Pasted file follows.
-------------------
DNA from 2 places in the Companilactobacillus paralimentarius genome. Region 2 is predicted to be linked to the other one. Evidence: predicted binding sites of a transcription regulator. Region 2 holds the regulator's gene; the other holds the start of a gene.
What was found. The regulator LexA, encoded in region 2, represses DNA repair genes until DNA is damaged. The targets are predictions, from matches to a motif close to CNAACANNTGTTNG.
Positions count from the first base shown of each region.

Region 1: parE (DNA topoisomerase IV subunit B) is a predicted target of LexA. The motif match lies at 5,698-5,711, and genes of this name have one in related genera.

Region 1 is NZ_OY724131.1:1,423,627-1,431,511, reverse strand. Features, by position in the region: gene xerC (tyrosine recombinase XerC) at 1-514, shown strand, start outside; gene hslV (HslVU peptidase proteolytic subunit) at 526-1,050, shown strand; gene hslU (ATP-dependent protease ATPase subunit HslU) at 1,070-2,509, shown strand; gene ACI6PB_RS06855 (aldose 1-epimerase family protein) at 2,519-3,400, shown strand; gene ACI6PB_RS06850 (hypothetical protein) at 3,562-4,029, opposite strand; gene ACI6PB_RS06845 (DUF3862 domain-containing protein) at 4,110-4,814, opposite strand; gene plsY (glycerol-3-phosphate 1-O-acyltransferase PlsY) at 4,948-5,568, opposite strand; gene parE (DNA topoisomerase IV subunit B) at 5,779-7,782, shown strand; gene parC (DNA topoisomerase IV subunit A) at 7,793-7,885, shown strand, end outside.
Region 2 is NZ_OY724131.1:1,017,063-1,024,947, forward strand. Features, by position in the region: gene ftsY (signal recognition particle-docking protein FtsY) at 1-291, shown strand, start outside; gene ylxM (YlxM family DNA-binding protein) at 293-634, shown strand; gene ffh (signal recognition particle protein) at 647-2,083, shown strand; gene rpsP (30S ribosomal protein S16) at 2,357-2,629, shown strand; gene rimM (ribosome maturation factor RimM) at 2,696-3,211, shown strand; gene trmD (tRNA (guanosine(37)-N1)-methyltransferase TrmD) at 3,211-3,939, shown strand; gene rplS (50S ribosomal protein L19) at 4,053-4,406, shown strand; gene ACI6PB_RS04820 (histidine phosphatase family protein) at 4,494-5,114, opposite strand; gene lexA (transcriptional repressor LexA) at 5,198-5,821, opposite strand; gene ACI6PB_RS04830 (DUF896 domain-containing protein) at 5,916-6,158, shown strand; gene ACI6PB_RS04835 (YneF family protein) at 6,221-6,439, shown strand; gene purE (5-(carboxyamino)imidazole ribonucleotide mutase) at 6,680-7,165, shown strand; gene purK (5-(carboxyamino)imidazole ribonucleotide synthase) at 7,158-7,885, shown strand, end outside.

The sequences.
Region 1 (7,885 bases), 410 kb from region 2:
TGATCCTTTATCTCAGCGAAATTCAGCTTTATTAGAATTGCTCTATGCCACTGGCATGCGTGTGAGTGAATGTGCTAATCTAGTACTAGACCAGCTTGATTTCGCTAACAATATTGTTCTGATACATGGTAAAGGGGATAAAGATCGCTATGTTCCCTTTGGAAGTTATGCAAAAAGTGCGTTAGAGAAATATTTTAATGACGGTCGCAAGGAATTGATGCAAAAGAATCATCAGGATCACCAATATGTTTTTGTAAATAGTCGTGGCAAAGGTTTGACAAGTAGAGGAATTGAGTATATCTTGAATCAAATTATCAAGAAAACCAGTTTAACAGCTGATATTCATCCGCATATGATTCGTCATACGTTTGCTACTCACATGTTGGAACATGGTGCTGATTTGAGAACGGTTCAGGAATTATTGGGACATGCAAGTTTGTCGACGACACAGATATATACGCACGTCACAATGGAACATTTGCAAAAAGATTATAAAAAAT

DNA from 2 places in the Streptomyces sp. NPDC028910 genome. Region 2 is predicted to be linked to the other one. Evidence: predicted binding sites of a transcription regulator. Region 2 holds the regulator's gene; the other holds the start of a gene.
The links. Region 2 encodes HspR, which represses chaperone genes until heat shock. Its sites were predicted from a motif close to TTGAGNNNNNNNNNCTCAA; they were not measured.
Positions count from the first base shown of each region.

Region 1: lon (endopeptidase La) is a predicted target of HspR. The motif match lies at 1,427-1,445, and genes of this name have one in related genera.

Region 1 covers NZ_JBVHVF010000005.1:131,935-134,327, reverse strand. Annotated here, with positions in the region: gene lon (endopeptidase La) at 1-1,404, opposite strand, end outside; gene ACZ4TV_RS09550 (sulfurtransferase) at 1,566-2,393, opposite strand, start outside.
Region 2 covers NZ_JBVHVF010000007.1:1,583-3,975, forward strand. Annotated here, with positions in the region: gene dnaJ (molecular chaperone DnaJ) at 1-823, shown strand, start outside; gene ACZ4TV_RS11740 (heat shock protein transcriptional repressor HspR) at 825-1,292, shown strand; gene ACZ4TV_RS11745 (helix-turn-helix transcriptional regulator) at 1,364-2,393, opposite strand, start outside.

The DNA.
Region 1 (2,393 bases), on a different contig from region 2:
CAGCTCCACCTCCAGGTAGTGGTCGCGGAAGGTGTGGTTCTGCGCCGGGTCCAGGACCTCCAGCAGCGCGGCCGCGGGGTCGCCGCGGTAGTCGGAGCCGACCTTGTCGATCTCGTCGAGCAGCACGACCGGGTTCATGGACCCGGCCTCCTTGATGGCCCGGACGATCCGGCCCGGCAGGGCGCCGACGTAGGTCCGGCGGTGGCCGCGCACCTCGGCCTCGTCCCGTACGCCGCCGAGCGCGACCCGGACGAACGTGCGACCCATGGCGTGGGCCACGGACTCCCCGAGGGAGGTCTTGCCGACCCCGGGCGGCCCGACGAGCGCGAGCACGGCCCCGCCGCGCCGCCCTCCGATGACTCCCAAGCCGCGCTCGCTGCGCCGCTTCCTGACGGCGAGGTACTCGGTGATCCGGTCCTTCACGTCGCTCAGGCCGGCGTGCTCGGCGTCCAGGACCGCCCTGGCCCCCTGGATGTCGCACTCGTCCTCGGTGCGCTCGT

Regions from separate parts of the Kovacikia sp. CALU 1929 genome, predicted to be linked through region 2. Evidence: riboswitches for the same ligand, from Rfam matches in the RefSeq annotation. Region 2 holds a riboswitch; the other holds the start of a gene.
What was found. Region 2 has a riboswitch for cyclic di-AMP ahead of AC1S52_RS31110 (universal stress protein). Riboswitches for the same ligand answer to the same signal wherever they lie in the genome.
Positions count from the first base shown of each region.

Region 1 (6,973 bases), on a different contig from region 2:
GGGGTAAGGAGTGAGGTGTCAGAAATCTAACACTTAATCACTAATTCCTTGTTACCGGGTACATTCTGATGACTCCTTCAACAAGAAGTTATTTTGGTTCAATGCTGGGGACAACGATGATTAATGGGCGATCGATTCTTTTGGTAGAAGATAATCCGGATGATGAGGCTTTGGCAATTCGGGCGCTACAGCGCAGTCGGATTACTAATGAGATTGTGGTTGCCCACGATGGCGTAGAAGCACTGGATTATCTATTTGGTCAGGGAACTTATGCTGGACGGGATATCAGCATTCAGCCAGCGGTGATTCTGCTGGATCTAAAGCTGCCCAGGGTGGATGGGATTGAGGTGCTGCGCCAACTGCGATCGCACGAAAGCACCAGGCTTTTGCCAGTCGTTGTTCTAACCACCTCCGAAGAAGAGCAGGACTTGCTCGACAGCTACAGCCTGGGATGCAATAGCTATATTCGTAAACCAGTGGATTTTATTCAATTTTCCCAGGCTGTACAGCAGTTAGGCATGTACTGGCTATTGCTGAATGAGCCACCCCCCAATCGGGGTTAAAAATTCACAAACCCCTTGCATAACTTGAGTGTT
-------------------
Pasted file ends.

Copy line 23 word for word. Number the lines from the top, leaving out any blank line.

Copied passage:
GGGGTAAGGAGTGAGGTGTCAGAAATCTAACACTTAATCACTAATTCCTTGTTACCGGGTACATTCTGATGACTCCTTCAACAAGAAGTTATTTTGGTTCAATGCTGGGGACAACGATGATTAATGGGCGATCGATTCTTTTGGTAGAAGATAATCCGGATGATGAGGCTTTGGCAATTCGGGCGCTACAGCGCAGTCGGATTACTAATGAGATTGTGGTTGCCCACGATGGCGTAGAAGCACTGGATTATCTATTTGGTCAGGGAACTTATGCTGGACGGGATATCAGCATTCAGCCAGCGGTGATTCTGCTGGATCTAAAGCTGCCCAGGGTGGATGGGATTGAGGTGCTGCGCCAACTGCGATCGCACGAAAGCACCAGGCTTTTGCCAGTCGTTGTTCTAACCACCTCCGAAGAAGAGCAGGACTTGCTCGACAGCTACAGCCTGGGATGCAATAGCTATATTCGTAAACCAGTGGATTTTATTCAATTTTCCCAGGCTGTACAGCAGTTAGGCATGTACTGGCTATTGCTGAATGAGCCACCCCCCAATCGGGGTTAAAAATTCACAAACCCCTTGCATAACTTGAGTGTT